I first learned the Scott name because of those aero bars Dave Scott was using back when shoulder pads were in style. I had no idea they did anything other than crazy bars. Then I moved to New England and I encountered Scott skis, ski poles, and ski boots. Then mountain bikes. Then road bikes. Did I mention running shoes? There aren’t many sporting goods companies that offer as broad a product range while still offering cutting-edge, high quality products.
Scott introduced the Road Premium Shoes last year, their entry into top-of-the-line road shoes. What Scott did was to design a shoe that aggregates the best features found in some of the most popular shoes at the top of the market. You want a microfiber upper that looks good and is easy to clean? Got that. How about a lightweight carbon fiber sole? Yep. What about a double Boa? An adjustable arch in the footbed? And a metatarsal button to help prevent the foot from feeling crowded? Got all of those.
They managed to avoid the traditional problem that comes with a shoe manufacturer offering a Boa-equipped shoe. Boa is, as you probably know, the dial adjuster that employs a high-strength filament to close the shoe. Most manufacturers, the first time out, use a single Boa, and very few people I know achieve a hot-spot-free fit. The challenge with the Boa is that tension equalizes across the top of the foot, which may or may not work for you. Going to two Boas made a big difference for me.
I have a short, wide, high-volume, high-instep foot. It’s like a cartoon character with big feet kicked a wall and squished their feet into the shape of bricks. That they are short isn’t much of an issue, but because they are as wide as a surfboard and as thick as the walls of a German castle, some of what works for me isn’t necessarily what will work for you. What I can tell you is this: This shoe works pretty well for people with a high-volume foot, like me. If you have an exceptionally flat, low-volume foot, it is possible you may struggle to get the shoes snug enough on your feet.
I can also report that these shoes run a little long. At least a quarter size, but maybe a bit more. The Road Premium weighed in at 602 grams for the pair. That’s not particularly light, and at $350 retail, they aren’t the cheapest carbon-soled shoe either, but what I like about these is that they offer terrific comfort and don’t look like I lost a bet. With a simple palette of white with red and black accents and a carbon fiber sole stiff enough to be comparable to other top-shelf road shoes I’ve ridden. Within Scott’s line, they consider this to have their stiffest sole, 10 on a 10 scale. They do offer a second color scheme, Scott green with black.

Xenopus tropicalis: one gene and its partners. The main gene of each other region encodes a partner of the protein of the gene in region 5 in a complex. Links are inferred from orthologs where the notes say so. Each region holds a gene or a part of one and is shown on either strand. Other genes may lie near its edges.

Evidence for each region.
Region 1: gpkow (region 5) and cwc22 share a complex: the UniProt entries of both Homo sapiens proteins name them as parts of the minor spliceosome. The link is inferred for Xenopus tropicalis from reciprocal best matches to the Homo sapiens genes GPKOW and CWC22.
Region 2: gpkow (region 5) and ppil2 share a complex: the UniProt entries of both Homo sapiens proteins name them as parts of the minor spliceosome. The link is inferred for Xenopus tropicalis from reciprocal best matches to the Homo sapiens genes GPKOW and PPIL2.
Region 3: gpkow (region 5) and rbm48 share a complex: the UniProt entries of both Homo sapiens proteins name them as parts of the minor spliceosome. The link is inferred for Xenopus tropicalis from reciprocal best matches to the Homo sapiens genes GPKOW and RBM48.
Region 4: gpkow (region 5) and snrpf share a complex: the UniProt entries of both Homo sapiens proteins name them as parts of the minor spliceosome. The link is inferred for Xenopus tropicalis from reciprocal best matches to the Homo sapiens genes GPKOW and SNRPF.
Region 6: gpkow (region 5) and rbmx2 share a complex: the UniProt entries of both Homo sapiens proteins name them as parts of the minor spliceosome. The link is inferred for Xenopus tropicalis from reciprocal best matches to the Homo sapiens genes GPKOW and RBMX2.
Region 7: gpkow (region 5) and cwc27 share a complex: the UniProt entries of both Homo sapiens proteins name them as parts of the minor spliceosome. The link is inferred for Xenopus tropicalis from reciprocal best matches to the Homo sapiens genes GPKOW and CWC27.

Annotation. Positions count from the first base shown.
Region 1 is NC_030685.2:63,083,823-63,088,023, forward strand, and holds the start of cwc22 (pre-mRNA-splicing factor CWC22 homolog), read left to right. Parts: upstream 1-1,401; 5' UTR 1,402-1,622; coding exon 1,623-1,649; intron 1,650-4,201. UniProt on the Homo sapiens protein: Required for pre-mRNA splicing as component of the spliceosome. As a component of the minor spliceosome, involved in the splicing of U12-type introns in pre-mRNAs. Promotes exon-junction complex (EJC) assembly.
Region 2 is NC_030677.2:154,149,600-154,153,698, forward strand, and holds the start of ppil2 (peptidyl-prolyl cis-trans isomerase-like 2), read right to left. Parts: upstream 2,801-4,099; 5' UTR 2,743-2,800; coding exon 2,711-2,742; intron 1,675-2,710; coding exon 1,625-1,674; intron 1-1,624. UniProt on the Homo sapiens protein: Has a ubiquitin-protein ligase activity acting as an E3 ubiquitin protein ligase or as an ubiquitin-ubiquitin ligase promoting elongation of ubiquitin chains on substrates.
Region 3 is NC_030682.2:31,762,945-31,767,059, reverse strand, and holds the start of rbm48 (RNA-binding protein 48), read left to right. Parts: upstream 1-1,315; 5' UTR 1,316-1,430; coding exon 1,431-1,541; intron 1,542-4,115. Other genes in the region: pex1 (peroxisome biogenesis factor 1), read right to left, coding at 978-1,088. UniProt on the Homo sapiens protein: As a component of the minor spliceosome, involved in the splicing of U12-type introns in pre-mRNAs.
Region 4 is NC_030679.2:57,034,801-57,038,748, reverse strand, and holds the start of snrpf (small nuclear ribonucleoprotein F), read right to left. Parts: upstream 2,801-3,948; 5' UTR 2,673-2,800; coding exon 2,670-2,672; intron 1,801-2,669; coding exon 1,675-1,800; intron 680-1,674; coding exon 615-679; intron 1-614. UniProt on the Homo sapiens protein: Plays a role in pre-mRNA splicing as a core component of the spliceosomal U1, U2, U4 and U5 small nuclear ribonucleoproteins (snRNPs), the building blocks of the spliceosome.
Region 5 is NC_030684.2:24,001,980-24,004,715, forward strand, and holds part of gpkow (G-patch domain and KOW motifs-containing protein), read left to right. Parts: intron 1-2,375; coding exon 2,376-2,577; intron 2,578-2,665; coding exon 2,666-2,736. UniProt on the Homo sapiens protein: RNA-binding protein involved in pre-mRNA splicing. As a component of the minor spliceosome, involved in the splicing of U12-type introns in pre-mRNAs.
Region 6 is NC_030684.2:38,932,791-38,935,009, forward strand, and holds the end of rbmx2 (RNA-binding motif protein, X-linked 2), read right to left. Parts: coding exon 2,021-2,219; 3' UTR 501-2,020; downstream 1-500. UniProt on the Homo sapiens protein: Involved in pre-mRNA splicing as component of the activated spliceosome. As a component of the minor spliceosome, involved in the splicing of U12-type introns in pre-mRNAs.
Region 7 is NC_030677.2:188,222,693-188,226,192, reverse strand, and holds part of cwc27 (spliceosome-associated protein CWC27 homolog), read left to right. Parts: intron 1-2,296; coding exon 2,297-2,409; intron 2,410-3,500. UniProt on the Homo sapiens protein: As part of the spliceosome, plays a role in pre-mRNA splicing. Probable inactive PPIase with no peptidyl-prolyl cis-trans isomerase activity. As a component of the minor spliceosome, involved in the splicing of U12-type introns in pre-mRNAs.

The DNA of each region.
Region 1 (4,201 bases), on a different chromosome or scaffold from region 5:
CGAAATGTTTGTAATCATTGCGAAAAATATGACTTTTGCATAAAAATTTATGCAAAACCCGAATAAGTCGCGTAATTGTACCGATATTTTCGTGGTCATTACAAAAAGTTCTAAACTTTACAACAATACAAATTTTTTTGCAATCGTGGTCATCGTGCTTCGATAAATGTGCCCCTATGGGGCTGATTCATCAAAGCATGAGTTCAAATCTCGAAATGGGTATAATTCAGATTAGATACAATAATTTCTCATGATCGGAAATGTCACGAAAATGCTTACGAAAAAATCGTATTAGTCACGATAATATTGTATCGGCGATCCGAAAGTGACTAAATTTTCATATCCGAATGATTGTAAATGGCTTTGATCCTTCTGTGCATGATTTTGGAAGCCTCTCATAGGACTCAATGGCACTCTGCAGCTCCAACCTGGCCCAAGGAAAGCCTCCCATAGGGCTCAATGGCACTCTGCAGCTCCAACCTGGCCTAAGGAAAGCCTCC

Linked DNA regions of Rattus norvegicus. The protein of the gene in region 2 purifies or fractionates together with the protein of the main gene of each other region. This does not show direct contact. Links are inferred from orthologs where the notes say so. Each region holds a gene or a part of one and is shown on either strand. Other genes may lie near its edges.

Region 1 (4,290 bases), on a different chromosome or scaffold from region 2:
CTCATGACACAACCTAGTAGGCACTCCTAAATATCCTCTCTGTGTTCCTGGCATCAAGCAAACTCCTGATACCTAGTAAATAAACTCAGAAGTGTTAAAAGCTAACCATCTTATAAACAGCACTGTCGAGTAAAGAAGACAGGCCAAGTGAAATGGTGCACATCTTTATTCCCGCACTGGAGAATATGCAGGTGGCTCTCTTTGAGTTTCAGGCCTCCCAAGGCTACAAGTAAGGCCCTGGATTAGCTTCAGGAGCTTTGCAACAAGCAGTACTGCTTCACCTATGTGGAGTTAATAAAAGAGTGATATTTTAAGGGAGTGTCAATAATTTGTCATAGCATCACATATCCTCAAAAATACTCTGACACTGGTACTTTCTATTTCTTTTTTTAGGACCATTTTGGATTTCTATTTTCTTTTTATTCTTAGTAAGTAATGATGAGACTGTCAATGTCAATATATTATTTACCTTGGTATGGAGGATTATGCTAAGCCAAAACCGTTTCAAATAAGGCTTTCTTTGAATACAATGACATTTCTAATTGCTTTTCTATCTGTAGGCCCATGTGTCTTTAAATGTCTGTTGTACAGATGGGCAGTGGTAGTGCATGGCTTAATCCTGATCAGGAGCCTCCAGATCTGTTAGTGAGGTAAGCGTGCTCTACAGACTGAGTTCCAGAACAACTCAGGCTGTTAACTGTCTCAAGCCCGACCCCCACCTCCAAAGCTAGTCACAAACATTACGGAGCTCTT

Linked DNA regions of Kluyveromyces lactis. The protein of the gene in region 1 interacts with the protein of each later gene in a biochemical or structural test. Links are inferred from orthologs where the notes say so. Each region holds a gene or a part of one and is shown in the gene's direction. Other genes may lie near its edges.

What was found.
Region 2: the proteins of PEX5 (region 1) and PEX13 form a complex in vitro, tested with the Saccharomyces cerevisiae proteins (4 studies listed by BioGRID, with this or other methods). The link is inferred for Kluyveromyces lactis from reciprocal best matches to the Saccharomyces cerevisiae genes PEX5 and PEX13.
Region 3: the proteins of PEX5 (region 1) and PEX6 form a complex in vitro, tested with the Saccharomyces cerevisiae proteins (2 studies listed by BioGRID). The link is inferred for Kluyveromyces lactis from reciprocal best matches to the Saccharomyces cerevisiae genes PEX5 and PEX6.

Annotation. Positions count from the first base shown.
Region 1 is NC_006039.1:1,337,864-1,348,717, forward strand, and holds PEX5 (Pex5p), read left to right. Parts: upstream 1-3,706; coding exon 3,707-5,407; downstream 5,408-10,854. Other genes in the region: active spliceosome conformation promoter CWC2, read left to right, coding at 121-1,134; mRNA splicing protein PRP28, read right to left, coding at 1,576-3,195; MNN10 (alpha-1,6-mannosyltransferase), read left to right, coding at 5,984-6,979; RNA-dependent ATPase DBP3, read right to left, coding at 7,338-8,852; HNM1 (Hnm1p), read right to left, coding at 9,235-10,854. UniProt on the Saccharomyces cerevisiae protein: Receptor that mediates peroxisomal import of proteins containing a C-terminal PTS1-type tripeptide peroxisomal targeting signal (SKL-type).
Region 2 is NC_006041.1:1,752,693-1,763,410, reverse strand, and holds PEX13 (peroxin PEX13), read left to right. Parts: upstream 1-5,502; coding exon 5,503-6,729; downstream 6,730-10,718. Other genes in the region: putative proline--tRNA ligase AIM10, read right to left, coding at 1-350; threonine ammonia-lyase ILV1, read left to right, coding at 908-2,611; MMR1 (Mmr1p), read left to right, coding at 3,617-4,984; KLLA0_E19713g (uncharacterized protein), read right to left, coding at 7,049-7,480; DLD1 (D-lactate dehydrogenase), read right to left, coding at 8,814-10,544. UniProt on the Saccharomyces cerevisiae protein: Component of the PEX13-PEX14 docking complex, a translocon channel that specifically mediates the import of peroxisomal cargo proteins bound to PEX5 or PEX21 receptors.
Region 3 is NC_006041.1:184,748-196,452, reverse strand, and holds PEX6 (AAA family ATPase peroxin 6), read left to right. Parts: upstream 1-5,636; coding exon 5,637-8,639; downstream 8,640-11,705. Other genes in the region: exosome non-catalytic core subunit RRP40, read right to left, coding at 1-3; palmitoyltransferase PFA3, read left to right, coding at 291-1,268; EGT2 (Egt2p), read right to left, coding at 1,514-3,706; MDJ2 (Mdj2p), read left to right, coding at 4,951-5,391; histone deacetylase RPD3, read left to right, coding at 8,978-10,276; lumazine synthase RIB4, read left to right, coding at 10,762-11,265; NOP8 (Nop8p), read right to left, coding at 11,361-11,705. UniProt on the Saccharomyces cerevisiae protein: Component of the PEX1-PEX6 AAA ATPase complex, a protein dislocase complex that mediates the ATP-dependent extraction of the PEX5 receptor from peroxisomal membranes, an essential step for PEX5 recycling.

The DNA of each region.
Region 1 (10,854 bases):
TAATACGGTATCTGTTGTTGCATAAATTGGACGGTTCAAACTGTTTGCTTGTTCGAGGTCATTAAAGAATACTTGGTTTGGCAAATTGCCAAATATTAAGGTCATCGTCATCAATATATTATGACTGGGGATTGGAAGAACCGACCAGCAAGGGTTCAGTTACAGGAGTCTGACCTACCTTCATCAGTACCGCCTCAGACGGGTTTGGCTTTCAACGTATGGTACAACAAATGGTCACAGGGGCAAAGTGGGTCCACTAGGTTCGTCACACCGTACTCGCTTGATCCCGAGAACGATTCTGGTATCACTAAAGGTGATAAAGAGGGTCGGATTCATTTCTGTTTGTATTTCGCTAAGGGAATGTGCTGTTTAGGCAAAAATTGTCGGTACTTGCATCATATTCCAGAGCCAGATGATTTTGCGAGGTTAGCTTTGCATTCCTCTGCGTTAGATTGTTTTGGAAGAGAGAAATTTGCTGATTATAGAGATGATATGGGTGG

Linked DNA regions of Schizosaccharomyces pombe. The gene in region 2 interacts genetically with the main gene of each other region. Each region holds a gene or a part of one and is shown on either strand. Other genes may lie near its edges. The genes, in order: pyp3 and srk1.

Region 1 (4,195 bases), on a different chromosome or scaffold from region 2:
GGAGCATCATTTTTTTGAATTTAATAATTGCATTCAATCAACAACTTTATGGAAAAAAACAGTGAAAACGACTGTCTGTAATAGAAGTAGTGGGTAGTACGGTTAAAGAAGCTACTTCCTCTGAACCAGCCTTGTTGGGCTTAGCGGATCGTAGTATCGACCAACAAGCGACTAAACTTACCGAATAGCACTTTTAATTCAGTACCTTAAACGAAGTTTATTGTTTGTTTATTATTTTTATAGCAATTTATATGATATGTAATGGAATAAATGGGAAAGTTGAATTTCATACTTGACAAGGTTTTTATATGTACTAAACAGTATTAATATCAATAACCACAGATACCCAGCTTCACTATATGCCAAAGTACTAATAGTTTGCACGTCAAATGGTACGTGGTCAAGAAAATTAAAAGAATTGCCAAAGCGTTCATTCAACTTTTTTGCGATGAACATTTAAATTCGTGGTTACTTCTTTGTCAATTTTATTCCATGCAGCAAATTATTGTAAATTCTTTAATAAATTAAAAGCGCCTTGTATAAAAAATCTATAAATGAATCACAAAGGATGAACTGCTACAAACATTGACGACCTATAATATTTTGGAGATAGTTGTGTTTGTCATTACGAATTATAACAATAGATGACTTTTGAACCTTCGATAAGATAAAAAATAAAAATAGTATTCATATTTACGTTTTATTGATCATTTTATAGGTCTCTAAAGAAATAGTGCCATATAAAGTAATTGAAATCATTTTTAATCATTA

The carbon fiber soles include two other features I really like. The first are a number of markings to help establish cleat position and make fore-aft positioning consistent from left to right. The plate the cleats mount to isn’t fixed in the sole; the sole is drilled with oval-shaped holes that allow the plates to slide side-to-side, increasing the position range for the cleats. It seems a small feature, but for anyone who has struggled with cleat position due to a high degree of pronation, these shoes increase the chance of achieving a good fit. And nothing is more critical to your comfort than your bike fit.
Amazingly, these shoes are offered in 16 sizes for men and 13 sizes for women. They make from a 38.5 to 47.5 in mens (with a few holes at 41.5, 43.5 and 46.5), and from 35.5 to 43 in women’s (with holes at 37, 39.5 and 41.5). The holes in the sizing run seem a little bizarre to me.
On the road, I’ve found these to be excellent performers, well-ventilated and comfortable for long rides. My only contention against these kicks is their bland monicker—Road Premium. I could see them getting called that in the design process, but at some point you turn this over to the marketing team, yes? Of all the faults a shoe could have, a lousy name will result in the least blood loss. Nothing fatal here. I’m amazed I don’t see more of these in use.